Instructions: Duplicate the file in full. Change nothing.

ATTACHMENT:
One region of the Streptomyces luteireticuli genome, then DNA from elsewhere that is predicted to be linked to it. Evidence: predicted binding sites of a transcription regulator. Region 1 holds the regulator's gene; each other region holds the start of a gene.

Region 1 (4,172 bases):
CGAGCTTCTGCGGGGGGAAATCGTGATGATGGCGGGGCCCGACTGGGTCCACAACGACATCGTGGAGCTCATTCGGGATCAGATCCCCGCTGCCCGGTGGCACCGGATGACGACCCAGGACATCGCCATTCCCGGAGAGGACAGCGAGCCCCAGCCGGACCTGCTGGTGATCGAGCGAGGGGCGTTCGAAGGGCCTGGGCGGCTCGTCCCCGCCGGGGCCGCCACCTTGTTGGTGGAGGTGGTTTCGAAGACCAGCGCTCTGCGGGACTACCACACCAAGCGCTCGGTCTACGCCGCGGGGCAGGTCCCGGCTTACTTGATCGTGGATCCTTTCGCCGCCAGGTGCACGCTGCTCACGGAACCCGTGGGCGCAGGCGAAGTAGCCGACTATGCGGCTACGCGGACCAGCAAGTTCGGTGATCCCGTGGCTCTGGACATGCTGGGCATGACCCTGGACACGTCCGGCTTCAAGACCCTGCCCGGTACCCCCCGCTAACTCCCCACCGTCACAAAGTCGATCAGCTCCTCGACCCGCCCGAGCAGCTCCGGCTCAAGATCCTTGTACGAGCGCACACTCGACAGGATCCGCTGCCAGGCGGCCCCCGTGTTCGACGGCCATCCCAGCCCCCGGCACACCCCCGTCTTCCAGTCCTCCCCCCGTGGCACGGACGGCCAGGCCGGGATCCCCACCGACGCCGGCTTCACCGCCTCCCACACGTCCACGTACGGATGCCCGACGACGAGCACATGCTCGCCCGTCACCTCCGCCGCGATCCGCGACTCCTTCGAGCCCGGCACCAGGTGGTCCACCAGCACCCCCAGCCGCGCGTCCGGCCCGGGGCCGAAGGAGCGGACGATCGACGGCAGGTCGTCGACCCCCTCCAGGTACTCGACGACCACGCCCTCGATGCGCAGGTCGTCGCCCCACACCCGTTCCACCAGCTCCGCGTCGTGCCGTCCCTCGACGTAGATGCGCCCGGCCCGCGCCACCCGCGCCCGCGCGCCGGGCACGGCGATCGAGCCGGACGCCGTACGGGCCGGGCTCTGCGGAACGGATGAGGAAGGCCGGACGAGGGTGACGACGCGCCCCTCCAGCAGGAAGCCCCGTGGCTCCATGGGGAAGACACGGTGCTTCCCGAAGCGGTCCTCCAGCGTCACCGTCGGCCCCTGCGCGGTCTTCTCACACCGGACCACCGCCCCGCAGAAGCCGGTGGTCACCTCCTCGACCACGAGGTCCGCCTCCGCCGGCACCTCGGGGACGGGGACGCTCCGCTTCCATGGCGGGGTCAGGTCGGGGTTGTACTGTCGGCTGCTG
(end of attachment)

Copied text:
One region of the Streptomyces luteireticuli genome, then DNA from elsewhere that is predicted to be linked to it. Evidence: predicted binding sites of a transcription regulator. Region 1 holds the regulator's gene; each other region holds the start of a gene.

Region 1 (4,172 bases):
CGAGCTTCTGCGGGGGGAAATCGTGATGATGGCGGGGCCCGACTGGGTCCACAACGACATCGTGGAGCTCATTCGGGATCAGATCCCCGCTGCCCGGTGGCACCGGATGACGACCCAGGACATCGCCATTCCCGGAGAGGACAGCGAGCCCCAGCCGGACCTGCTGGTGATCGAGCGAGGGGCGTTCGAAGGGCCTGGGCGGCTCGTCCCCGCCGGGGCCGCCACCTTGTTGGTGGAGGTGGTTTCGAAGACCAGCGCTCTGCGGGACTACCACACCAAGCGCTCGGTCTACGCCGCGGGGCAGGTCCCGGCTTACTTGATCGTGGATCCTTTCGCCGCCAGGTGCACGCTGCTCACGGAACCCGTGGGCGCAGGCGAAGTAGCCGACTATGCGGCTACGCGGACCAGCAAGTTCGGTGATCCCGTGGCTCTGGACATGCTGGGCATGACCCTGGACACGTCCGGCTTCAAGACCCTGCCCGGTACCCCCCGCTAACTCCCCACCGTCACAAAGTCGATCAGCTCCTCGACCCGCCCGAGCAGCTCCGGCTCAAGATCCTTGTACGAGCGCACACTCGACAGGATCCGCTGCCAGGCGGCCCCCGTGTTCGACGGCCATCCCAGCCCCCGGCACACCCCCGTCTTCCAGTCCTCCCCCCGTGGCACGGACGGCCAGGCCGGGATCCCCACCGACGCCGGCTTCACCGCCTCCCACACGTCCACGTACGGATGCCCGACGACGAGCACATGCTCGCCCGTCACCTCCGCCGCGATCCGCGACTCCTTCGAGCCCGGCACCAGGTGGTCCACCAGCACCCCCAGCCGCGCGTCCGGCCCGGGGCCGAAGGAGCGGACGATCGACGGCAGGTCGTCGACCCCCTCCAGGTACTCGACGACCACGCCCTCGATGCGCAGGTCGTCGCCCCACACCCGTTCCACCAGCTCCGCGTCGTGCCGTCCCTCGACGTAGATGCGCCCGGCCCGCGCCACCCGCGCCCGCGCGCCGGGCACGGCGATCGAGCCGGACGCCGTACGGGCCGGGCTCTGCGGAACGGATGAGGAAGGCCGGACGAGGGTGACGACGCGCCCCTCCAGCAGGAAGCCCCGTGGCTCCATGGGGAAGACACGGTGCTTCCCGAAGCGGTCCTCCAGCGTCACCGTCGGCCCCTGCGCGGTCTTCTCACACCGGACCACCGCCCCGCAGAAGCCGGTGGTCACCTCCTCGACCACGAGGTCCGCCTCCGCCGGCACCTCGGGGACGGGGACGCTCCGCTTCCATGGCGGGGTCAGGTCGGGGTTGTACTGTCGGCTGCTG